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European Integration in a Historical Perspective.

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European Integration in a Historical Perspective "The emergence of a command economy in the Soviet Union during the Stalin era was the result of diplomatic isolation rather than the consequence of ideological precepts: economic planning appeared to guarantee a higher rate of growth and self-sufficiency." Discuss. Milan Samani I will begin the discussion of the above quote by defining a command economy. I will then place this definition within a geographical and historical context, thereby analysing it in the Soviet Union and during the Stalin era. I will then explain the reasons for its emergence and place the roles of both ideology and the Soviet Union's diplomatic isolation, and how they are inter-linked. I will define the Stalin era as the period between Lenin's death in January 19241 and Stalin's death in March 1952. An economic definition of a command economy is one where 'a state planning office decides what will be produced, how it will be produced, and for whom it will be produced. Detailed instructions are then issued to households, workers and firms'2. This definition is an economic archetype, and no complete command economy, where all allocation decisions are undertaken in this way, exists. ...read more.


Stalin believed that it was 'through heavy industry, that the rest of the benefits of the economy would come.8' How exactly he arrived at this assumption is unclear, as the model of growth that he used (i.e. that of 'extensive growth'9), is, and proved to be, unsustainable in the long run. However, the motivational factor of economic growth was present nonetheless. Stalin also stressed the security considerations of the Soviet Union. Russia had a feeble war industry and lacked steel and machinery-making capacity. The army's shortage of weapons during the First World War emphasised this point. Although Russia had had the allied exports from France and the UK, the fact of geography had made impeded the flow off supplies. Added to this was the fact that Russia's allies were by no means certain in the years to come, Stalin believing that the Soviet Union was within a ring of 'imperialist encirclement10'. These economic realities played a large role in shaping the nature of Stalin's command economy. However, there were also political factors at work. Throughout Lenin's period of rule, the working class was small, the majority of the population being peasants (the so-called 'peasant problem'). ...read more.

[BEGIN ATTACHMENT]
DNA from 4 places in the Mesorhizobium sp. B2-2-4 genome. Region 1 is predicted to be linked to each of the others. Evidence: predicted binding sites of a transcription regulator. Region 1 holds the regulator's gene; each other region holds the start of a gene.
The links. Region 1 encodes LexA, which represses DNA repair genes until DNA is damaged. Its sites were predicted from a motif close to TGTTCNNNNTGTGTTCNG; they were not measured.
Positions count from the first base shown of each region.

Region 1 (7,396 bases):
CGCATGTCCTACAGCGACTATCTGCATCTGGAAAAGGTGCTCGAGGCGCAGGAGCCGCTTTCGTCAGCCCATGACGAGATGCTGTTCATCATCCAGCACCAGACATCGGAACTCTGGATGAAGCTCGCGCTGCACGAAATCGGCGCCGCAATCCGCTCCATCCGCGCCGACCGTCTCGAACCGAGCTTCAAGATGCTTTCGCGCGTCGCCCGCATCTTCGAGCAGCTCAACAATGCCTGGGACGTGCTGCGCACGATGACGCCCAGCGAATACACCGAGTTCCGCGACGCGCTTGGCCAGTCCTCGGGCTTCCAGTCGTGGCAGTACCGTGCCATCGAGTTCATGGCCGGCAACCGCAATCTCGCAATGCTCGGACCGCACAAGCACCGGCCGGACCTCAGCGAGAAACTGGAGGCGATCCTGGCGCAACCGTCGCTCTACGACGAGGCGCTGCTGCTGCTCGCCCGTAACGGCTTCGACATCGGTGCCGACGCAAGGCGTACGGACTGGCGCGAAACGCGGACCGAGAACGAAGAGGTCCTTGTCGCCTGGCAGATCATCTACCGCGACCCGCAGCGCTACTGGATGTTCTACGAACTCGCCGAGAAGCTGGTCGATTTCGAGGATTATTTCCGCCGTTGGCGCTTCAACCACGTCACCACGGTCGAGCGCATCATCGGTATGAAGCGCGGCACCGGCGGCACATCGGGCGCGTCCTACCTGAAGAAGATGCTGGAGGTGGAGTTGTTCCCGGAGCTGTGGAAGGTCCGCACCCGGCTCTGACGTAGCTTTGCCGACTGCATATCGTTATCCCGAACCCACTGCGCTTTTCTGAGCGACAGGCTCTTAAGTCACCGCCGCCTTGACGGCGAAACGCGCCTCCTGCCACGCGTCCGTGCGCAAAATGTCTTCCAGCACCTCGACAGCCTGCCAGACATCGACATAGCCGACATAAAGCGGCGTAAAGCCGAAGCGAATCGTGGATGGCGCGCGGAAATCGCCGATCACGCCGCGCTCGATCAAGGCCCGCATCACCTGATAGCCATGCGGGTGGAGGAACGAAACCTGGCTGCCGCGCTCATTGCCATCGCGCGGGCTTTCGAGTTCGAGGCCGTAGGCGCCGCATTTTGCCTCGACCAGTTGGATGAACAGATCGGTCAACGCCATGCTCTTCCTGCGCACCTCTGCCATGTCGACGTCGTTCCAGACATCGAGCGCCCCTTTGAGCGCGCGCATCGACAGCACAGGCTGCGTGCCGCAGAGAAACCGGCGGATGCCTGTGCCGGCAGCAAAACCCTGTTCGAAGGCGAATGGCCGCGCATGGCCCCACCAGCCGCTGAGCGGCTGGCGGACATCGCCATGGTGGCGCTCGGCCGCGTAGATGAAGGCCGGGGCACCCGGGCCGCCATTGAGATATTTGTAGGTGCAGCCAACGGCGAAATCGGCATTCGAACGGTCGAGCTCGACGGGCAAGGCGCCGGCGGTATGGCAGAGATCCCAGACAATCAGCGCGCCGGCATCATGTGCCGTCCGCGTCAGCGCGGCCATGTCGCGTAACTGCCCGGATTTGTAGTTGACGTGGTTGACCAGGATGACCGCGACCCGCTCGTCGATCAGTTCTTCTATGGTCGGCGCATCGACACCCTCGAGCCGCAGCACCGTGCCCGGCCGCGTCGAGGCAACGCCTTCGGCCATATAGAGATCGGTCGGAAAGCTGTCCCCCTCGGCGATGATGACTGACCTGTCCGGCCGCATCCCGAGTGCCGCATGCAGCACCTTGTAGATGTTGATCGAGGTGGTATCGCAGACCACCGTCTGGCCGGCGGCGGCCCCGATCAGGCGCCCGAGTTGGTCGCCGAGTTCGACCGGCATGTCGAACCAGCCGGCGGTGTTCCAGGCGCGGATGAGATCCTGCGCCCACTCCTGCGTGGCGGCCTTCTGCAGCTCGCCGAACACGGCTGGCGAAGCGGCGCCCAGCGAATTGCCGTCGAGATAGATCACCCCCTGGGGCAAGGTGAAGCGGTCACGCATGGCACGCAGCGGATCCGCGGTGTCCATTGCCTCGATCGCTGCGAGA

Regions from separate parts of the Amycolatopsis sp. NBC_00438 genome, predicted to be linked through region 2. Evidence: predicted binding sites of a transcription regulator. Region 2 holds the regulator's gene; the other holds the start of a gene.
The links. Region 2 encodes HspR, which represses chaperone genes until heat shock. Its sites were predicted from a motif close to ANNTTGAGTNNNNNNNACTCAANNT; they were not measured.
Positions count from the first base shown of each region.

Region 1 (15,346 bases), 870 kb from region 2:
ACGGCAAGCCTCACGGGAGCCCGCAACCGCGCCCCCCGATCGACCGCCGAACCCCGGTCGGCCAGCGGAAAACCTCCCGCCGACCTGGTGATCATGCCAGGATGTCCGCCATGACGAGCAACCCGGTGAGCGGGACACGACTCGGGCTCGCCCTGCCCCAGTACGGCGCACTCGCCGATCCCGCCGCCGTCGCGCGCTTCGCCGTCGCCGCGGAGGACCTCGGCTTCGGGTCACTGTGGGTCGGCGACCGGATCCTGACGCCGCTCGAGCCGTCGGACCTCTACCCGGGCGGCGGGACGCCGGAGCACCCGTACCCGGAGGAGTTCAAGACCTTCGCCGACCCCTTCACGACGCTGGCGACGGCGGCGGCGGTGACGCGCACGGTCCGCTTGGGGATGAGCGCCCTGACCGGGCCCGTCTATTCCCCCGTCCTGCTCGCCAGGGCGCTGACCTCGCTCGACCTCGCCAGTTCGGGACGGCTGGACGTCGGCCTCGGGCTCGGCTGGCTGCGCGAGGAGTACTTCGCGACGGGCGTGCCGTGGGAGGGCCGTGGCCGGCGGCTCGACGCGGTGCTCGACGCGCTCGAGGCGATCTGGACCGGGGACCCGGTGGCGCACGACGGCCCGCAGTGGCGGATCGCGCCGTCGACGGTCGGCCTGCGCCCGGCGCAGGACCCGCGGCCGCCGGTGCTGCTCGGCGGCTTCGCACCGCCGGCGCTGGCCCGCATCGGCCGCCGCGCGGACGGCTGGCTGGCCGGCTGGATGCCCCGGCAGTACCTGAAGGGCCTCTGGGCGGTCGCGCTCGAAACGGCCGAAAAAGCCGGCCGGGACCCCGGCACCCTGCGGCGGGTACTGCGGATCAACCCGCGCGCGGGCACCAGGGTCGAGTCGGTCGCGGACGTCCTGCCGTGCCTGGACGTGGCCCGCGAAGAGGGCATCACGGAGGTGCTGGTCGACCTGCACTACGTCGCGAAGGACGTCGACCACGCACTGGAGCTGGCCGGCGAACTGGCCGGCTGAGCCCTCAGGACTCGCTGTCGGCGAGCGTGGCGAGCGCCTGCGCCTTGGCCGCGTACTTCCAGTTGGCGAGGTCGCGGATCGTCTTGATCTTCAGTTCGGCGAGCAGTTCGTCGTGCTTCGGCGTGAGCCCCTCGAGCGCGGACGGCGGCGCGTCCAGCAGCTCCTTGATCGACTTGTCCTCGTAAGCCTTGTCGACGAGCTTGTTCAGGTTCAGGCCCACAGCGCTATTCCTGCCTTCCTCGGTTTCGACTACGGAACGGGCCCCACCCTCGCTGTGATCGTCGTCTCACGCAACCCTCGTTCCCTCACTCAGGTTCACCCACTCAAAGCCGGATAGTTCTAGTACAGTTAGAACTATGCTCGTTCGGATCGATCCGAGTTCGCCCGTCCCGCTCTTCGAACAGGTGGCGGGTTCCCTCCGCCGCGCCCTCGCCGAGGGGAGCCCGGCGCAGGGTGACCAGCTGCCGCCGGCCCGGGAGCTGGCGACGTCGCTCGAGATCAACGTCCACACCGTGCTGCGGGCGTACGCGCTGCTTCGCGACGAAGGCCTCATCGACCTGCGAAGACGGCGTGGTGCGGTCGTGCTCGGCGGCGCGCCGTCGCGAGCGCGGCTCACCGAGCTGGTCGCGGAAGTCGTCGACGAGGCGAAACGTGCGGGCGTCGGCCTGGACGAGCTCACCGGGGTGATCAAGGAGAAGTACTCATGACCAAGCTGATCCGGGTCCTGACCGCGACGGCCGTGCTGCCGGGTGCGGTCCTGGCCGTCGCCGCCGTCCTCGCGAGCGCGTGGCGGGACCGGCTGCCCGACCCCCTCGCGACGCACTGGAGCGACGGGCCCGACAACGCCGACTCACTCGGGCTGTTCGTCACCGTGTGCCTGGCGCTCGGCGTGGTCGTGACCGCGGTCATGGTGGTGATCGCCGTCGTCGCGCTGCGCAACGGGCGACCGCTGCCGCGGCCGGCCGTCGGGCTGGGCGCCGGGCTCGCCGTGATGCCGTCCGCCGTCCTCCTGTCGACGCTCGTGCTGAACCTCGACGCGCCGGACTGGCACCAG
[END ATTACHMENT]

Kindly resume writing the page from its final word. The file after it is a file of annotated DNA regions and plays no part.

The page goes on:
So, in conclusion, I would attribute the emergence of the command economy in the Soviet Union during the Stalin era to a combination of the two factors that define Stalinism itself as an ideology: the push for modernisation and economic growth and the ideological doctrine of 'socialism in one country'. The first factor, that of modernisation, was influenced by the pursuit of personal power (the political penetration of the economy meant that Stalin had overall control), economic realities (Stalin's belief that heavy industry, not demand-driven consumer goods was the key to building a strong economy), and political factors (the creation of the proletariat). The second factor is influenced by the fact that the economic reality of diplomatic isolation was not an alternative to, but the cause of the doctrine of 'socialism in one country'. The purely ideological precept of self-sufficiency did play a role in the emergence of the command economy, but it was itself conceived by the fact that the Soviet Union was diplomatically isolated. In short, diplomatic isolation spawned the ideological precept of self-sufficiency and it was this, combined with the drive for modernisation and economic growth (itself affected by economic, political, and personal factors) that caused the emergence of a command economy in the Soviet Union in the Stalin era. ...read more.

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